• Biological

Research Methods

  • How Psychological Research is Conducted
    • Experimental Methods
    • Groups
    • Operationalisation of Variables
    • Hypotheses
    • Designs
    • Non-Experimental Methods
    • Sampling and Sampling Methods
    • Participant and Situational Variables
    • Ethics
    • Validity
    • Descriptive Statistics

Ethics

  • Ethical Issues
  • Ways of Dealing with Ethical Issues
  • Ethics in Real Life Investigations

Mass Media and Globalisation

 Mass Media and Globalisation

Gain an understanding of both the debate between ownership and control of the media and media effects. Perform an in-depth analysis of the issues around the various competing interest groups who have differing levels of control over the output of the media. This includes the owner, the editors and journalists and the audience. Analyse the power of the content of the media over the behaviour of the audience and the various sociological theories related to this issue. Perform a detailed analysis of the three main processes of globalisation: political, economic and cultural. You'll evaluate the benefits and potentially negative impacts of globalisation in both developing and western societies.

  • Introduction to the Mass Media
  • Ownership and Control of the Media
  • Media Effects
  • Representations of Ethnicity and Gender in the Media
  • Introduction to Globalisation
  • Economic Globalisation
  • Cultural Globalisation and Political Globalisation

Physiological Psychology

Physiological Psychology

Physiological Psychology: Learn to understand stress and the psychological stress response, stress-related illness and the immune system, factors that mediate stress, ways of coping with the stress response, methods of stress management, and abnormal psychology. Learn about eating disorders and either schizophrenia or depression, their classification and diagnosis as well as explanations for these disorders.

Stress as a bodily response

  • Stress Introduction and the Body’s Response to Stress
  • Selye’s General Adaptation Syndrome
  • Stress Related Illness and the Immune System

Stress in everyday life

  • Life Changes and Stress

Mediating and coping with the effects of stress

  • Personality Factors
  • Coping with Stress

Psychological and Physiological methods of stress management

  • Psychological Methods of Stress Management
  • Cognitive-Behaviour Therapy and Stress Management
  • Physiological Methods of Stress Management
  • Alternative Methods of Stress Management

Deviant and Criminal Behaviour

Deviant and Criminal Behaviour

Learn about and develop skills to evaluate a range of explanations for criminal and deviant behaviour in society. You'll look at the patterns of criminality in society in relation to gender, class, age and ethnic differences. Consider the usefulness of statistical data when examining these patterns. You'll do a piece of independent coursework, worth 25 per cent of the total mark for this module.

  • Introduction to Crime and Deviance
  • Explanations of Crime and Deviance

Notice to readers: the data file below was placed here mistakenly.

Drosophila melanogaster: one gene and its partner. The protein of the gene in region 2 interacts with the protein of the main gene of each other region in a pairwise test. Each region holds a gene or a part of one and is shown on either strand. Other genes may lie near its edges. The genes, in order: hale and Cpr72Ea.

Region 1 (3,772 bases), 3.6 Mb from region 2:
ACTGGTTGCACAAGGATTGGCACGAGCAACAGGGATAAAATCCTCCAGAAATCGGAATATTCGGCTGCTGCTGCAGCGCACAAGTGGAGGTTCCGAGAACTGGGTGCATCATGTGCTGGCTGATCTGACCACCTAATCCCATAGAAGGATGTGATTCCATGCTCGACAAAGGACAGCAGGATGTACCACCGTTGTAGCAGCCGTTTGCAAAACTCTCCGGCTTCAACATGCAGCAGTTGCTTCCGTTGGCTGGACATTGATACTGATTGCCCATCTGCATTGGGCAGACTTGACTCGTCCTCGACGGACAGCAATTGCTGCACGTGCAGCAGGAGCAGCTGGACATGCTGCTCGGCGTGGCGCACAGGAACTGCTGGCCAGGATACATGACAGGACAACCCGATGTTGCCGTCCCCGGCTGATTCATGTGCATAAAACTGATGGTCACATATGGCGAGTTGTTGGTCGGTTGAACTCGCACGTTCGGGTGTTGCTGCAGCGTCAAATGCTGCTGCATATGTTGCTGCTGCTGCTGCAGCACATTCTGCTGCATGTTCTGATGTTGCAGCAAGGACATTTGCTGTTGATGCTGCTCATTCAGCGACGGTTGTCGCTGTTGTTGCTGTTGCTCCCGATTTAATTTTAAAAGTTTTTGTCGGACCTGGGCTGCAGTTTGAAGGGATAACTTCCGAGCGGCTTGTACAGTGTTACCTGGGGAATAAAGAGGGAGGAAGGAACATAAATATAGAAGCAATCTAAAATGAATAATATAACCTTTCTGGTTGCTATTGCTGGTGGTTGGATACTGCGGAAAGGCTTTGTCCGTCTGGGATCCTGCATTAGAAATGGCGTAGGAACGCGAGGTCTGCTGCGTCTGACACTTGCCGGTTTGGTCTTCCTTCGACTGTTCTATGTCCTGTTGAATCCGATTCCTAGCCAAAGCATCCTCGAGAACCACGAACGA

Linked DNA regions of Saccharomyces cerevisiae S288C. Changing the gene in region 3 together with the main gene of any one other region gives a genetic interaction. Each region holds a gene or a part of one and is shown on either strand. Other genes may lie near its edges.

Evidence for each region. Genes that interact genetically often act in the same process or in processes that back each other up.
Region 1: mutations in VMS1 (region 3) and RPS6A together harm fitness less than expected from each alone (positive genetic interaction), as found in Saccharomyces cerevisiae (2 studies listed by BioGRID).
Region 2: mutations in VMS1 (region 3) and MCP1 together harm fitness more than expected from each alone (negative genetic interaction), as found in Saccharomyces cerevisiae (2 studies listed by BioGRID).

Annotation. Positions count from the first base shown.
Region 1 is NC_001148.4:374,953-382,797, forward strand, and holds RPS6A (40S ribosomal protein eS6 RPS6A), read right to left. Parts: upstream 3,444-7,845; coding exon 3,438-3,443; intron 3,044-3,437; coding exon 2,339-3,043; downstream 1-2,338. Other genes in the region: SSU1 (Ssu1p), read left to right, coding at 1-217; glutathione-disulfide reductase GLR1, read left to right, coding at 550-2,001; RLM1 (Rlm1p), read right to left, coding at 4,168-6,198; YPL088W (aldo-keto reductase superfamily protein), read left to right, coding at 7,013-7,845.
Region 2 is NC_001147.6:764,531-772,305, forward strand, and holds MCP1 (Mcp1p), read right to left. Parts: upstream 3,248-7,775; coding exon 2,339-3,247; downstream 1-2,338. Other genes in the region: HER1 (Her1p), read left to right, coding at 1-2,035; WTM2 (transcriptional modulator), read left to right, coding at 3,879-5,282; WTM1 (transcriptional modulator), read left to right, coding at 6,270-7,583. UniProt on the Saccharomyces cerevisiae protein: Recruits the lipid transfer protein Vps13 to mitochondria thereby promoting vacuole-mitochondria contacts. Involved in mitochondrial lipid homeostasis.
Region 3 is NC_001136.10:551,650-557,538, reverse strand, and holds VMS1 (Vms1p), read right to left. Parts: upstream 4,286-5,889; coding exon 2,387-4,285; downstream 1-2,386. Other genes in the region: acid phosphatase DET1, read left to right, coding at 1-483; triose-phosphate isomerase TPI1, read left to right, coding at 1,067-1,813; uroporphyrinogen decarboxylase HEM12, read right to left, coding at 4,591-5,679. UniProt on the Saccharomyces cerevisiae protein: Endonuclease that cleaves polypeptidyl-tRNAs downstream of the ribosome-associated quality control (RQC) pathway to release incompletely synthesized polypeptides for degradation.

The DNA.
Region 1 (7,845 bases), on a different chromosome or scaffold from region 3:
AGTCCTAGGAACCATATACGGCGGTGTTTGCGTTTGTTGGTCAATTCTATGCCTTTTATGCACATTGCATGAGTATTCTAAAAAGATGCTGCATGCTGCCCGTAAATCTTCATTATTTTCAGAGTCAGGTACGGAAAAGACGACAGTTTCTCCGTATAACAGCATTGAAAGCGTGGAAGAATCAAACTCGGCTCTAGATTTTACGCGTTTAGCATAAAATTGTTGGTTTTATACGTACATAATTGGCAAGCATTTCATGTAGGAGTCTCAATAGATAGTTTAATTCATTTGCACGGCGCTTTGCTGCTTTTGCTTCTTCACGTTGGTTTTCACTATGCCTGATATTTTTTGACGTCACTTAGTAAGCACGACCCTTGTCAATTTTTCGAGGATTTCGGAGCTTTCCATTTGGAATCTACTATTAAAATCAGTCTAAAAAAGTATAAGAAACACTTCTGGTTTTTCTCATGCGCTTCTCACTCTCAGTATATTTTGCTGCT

• Sociological Explanations
  • Ways of Measuring Criminal and Deviant Behaviour
  • Explanations for Gender and Ethnic Differences in Crime statistics
Core modules

Foundation English Skills 1

Develop the ability to read academic texts, write short academic texts, take notes from written and oral sources and use spoken English to discuss a variety of topics.

Computer Information Technology

Improving IT literacy and creativity using MS Office, Business and Media applications; develop internet research skills.

Foundation English Skills 2

Improve all the abilities in FES1, developing greater accuracy, speed, cohesion, organisation and presentation.

Foundation English Skills 3

Develop academic English skills for university. This continually assessed course module includes an extended research essay based on an aspect of British culture, debates and discussions, listening, note-taking and summarising as well as oral presentation.

GCSEs

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GCSEs are taken as a course of study before taking A Levels or a Foundation pathway. We offer a2 Year GCSE Pathway programme as well as a 3 and 4 term programme, offering students from the age of 14 years an early opportunity to establish the language, learning and cultural skills they need to succeed in the highly competitive world of higher education.

A Levels

Bellerbys Cambridge students in a Foundation Media class at the College

A Levels are British qualifications, accepted by all universities in the UK and recognised in the USA and Australia. Students who are with us for five or six terms will typically study up to four A Levels. This gives you a world of choice. Students typically study three or four subjects with exams at the end of two years.

Foundation

Bellerbys London Star Student Mark Lee

A one-year course for international students that builds specialist subject knowledge and language and study skills. It is more focussed than A Levels making it good preparation for university. It is recognised for entry onto a range of degree programmes at more than 70 universities in the UK.